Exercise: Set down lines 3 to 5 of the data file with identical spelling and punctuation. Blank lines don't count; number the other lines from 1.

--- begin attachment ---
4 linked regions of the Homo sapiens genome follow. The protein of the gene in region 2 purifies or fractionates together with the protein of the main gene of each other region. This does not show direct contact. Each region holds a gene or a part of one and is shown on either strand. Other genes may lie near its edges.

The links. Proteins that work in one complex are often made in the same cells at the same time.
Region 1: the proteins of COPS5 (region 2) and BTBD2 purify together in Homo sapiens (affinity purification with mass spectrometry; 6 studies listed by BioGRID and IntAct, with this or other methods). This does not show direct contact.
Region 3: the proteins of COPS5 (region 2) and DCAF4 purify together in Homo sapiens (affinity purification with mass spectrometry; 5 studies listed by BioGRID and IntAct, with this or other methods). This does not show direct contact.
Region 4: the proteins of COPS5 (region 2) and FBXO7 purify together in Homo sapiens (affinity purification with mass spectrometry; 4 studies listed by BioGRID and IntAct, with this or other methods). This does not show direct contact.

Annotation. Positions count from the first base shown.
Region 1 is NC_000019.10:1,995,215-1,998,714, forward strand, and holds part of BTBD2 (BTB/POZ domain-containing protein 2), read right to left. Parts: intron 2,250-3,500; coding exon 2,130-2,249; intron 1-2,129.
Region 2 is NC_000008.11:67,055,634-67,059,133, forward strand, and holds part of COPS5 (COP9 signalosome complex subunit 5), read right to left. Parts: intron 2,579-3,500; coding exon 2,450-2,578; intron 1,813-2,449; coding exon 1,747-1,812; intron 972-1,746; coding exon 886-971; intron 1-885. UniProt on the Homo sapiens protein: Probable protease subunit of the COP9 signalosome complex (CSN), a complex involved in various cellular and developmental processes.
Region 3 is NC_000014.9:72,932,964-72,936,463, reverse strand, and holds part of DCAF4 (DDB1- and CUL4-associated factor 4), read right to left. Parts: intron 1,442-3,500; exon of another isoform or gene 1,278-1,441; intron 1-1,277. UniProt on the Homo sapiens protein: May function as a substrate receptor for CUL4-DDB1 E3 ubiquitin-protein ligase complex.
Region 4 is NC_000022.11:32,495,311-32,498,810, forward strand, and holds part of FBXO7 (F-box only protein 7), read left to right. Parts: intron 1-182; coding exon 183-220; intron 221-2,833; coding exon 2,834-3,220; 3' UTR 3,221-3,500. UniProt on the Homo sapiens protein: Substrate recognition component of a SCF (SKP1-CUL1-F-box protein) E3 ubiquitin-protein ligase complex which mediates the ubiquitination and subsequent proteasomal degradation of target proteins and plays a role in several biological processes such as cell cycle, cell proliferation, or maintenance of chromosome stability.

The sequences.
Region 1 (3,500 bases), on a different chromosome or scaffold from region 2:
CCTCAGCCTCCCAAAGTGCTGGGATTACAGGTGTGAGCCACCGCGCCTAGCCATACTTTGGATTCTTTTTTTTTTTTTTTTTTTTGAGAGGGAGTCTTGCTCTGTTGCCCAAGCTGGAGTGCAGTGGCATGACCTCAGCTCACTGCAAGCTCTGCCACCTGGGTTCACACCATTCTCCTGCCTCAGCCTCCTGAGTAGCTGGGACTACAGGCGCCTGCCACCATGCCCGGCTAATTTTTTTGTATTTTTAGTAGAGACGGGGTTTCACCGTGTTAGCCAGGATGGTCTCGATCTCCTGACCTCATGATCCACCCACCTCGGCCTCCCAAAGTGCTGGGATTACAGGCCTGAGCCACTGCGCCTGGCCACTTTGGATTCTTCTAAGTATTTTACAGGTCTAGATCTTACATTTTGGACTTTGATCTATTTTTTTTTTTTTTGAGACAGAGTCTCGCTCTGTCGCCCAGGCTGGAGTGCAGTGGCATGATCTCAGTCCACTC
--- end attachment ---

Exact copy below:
Region 1: the proteins of COPS5 (region 2) and BTBD2 purify together in Homo sapiens (affinity purification with mass spectrometry; 6 studies listed by BioGRID and IntAct, with this or other methods). This does not show direct contact.
Region 3: the proteins of COPS5 (region 2) and DCAF4 purify together in Homo sapiens (affinity purification with mass spectrometry; 5 studies listed by BioGRID and IntAct, with this or other methods). This does not show direct contact.
Region 4: the proteins of COPS5 (region 2) and FBXO7 purify together in Homo sapiens (affinity purification with mass spectrometry; 4 studies listed by BioGRID and IntAct, with this or other methods). This does not show direct contact.